How to do a Scripture Study
A scripture study is the careful examination of a Bible passage. Although a scripture study could be focused on a single verse, it is usually important to study a larger portion of scripture in order to understand the context. Every single reference work type in your OneTouch® library is likely to come into play when doing a scripture study.
(Note: The following description is one possible way to conduct a scripture study using the tools available in the OneTouch® library. There are literally hundreds of variations. Bottom line: become familiar with the tools that are available to you and use them to explore!)
Begin by opening a Bible window to the desired passage. Read and reread the passage. Use the button (located on the lower toolbar) to add multiple panes to your Bible window, and compare the passage in different Bible versions.
Now, jot down any questions that you have about the passage. For example, who wrote it? To whom? When? Why? Is this primarily a historical account of something that happened? Is it prophetic? Is it poetic? Or is it a letter? What did the author mean? And how does it apply to us today?
After you jot down your questions it's time to go looking for answers. Use the Smart Reference™ buttons to begin accessing the other reference works in your OneTouch® reference library that have related information:
Dictionary/Encyclopedia articleswill often answer who, what, when, and where types of questions. They provide an excellent source of background information. While reading related articles, keep an eye out for cross-references into Maps and Photos that might help provide a visual aid for your Bible study.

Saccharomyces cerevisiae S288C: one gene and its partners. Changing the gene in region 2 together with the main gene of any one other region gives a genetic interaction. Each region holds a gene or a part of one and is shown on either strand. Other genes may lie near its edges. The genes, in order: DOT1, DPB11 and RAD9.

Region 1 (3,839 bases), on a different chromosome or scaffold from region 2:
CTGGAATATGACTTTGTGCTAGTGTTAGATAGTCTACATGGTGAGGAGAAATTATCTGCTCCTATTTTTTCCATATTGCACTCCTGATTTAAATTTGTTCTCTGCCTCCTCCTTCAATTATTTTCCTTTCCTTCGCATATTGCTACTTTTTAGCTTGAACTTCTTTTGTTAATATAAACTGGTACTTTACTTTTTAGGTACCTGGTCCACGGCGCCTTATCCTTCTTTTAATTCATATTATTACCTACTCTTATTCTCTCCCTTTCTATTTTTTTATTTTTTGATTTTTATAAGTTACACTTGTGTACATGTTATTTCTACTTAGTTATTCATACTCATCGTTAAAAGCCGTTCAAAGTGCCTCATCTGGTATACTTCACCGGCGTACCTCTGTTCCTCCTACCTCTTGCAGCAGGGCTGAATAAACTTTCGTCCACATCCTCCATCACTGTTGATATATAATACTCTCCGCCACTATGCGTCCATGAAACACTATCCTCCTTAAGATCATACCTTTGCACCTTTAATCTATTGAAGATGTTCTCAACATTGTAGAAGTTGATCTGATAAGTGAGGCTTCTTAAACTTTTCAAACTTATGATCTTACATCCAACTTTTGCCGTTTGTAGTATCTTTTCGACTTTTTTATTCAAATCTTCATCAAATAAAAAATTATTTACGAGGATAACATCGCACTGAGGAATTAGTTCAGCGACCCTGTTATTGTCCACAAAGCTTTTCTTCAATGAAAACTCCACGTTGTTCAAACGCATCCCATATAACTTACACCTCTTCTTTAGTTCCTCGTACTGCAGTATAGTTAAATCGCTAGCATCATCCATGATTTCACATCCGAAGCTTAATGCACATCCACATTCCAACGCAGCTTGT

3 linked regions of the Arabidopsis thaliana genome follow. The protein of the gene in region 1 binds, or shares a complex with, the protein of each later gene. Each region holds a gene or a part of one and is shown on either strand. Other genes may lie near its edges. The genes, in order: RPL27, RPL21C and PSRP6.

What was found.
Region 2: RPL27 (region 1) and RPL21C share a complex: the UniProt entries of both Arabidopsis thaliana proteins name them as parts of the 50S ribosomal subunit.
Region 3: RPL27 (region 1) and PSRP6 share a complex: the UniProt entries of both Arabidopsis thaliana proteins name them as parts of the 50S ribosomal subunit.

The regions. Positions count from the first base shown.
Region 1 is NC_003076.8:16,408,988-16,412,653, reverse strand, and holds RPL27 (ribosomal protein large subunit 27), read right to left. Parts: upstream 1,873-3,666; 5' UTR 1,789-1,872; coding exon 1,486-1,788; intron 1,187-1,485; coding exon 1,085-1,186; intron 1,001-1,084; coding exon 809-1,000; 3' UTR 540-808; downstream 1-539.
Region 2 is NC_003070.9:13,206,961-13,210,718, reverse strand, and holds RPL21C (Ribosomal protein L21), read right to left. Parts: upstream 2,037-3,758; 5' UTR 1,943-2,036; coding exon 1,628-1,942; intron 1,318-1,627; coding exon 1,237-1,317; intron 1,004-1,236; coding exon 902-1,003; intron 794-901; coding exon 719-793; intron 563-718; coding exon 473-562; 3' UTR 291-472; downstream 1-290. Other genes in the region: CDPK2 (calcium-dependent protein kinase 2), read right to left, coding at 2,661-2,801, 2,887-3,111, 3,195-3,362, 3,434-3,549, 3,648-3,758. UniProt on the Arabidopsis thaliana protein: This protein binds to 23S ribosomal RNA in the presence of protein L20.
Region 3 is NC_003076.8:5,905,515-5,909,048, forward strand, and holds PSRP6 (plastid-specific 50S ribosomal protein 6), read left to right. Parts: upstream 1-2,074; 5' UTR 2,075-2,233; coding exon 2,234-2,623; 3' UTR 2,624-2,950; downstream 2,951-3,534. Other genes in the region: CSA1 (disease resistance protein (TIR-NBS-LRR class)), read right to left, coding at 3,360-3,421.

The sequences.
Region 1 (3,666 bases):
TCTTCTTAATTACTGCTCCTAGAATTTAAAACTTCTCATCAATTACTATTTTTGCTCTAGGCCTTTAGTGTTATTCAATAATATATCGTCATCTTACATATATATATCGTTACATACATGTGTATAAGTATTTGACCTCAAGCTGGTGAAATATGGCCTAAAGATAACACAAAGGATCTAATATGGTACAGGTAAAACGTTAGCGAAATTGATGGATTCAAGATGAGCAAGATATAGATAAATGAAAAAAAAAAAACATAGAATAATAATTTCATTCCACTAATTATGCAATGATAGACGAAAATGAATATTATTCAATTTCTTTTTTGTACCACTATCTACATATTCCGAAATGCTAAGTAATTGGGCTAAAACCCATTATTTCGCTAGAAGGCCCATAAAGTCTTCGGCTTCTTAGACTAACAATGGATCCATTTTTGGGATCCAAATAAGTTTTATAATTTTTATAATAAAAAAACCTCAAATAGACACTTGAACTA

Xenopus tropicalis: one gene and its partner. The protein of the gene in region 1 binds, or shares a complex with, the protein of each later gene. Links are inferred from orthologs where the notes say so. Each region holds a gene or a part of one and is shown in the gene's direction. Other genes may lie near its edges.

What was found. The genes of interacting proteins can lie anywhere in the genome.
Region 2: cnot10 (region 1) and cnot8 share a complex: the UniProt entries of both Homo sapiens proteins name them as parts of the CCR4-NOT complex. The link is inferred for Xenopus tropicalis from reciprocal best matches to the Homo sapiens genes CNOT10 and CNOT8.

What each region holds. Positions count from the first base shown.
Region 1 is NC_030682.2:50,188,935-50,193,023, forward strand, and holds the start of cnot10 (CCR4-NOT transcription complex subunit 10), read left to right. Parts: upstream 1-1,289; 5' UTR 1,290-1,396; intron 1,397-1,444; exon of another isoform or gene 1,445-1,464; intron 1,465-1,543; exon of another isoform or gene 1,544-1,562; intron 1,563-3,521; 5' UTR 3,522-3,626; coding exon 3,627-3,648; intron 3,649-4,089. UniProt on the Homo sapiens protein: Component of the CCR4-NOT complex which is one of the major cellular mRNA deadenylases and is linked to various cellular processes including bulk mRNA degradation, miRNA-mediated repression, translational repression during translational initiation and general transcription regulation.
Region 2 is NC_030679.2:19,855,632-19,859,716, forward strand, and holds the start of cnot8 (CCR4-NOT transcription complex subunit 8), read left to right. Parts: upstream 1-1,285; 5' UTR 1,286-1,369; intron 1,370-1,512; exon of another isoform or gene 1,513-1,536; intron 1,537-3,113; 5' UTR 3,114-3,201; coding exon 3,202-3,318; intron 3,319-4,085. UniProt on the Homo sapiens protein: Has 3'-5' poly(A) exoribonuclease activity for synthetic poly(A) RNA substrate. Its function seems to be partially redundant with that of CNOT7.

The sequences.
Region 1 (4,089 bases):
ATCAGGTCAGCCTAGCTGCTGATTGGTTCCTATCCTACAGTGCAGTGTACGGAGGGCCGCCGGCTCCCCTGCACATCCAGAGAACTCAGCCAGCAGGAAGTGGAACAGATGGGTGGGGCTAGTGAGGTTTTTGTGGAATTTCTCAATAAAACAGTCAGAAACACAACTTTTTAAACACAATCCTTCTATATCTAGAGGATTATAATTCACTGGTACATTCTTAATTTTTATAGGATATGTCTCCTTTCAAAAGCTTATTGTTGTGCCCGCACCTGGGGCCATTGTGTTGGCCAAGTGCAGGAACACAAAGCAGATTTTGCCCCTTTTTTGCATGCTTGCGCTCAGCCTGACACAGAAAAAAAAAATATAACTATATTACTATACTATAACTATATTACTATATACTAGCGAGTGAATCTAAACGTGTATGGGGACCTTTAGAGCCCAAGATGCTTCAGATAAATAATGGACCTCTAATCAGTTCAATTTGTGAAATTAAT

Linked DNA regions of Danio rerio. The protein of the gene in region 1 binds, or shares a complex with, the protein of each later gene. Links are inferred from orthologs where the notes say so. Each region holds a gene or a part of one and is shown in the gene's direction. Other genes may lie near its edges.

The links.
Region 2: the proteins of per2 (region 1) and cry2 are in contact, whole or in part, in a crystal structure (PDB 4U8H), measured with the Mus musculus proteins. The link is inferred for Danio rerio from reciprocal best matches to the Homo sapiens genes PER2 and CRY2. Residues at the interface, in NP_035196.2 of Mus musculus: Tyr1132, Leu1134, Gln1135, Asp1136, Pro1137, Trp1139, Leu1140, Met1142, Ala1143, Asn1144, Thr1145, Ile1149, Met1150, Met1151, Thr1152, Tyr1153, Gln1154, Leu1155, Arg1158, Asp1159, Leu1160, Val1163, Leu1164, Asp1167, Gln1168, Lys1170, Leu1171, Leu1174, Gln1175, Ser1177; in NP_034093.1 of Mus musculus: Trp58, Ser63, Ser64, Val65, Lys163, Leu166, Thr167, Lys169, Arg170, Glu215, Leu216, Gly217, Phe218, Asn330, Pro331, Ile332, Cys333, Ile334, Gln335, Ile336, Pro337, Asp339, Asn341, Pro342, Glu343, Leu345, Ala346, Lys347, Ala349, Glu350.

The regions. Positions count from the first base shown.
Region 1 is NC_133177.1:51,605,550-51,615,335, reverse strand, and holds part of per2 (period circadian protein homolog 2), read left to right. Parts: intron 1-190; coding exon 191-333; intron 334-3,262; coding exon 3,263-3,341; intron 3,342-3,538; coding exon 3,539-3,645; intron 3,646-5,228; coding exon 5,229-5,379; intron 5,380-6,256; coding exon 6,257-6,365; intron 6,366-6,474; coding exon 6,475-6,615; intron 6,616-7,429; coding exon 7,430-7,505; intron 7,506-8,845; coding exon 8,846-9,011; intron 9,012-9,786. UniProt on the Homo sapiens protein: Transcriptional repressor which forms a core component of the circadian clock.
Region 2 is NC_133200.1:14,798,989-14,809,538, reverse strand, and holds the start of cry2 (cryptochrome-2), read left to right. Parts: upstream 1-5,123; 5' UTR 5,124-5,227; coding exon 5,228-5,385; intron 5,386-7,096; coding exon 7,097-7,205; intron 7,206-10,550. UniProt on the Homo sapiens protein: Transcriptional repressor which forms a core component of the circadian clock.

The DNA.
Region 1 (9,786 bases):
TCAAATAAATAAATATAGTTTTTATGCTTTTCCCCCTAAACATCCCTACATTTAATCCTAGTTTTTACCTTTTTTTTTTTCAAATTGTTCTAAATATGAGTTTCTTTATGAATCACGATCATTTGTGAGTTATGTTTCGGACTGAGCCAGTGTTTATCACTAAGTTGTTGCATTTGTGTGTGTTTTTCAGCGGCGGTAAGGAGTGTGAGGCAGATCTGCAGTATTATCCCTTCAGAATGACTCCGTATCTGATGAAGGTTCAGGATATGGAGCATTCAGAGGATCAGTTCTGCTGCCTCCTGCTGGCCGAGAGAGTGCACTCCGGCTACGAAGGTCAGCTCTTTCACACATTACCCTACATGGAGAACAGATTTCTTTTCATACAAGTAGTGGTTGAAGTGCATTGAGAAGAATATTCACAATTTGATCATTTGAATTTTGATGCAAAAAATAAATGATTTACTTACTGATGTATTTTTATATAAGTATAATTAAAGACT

The Interlinear Bible is an invaluable reference work and serves as the focal point for original language study--without requiring you to be a Greek or Hebrew scholar! See How to do a Word Study for a detailed, how-to description.
Reference works found in the Topical Bible and Cross-reference Tools categories will provide topic-to-verse and verse-to-verse cross references, enabling you to begin comparing other scriptures to the passage that you are currently studying.
Finally, the Commentary reference works provide a thorough examination of scripture passages. This is a good place to look after you have formed some of your own opinions about the scripture. Then ask yourself, how was the author's interpretation different than mine? Why? What is the scriptural basis? You will find this process of "wrestling with the meaning" to be an invaluable to in-depth Bible study! And be sure to compare several Commentary reference works. Pay close attention to the areas where they disagree, and why? Then ask yourself, "What do I believe?" And, "Why?"
If you wish, begin recording your findings in your own personal commentary--that will become a fully integrated part of your OneTouch library. See Creating a Personal Commentary for step-by-step instructions.
Also, any and all of the other study methods listed below can be used to help you dig deeper into any scriptural study!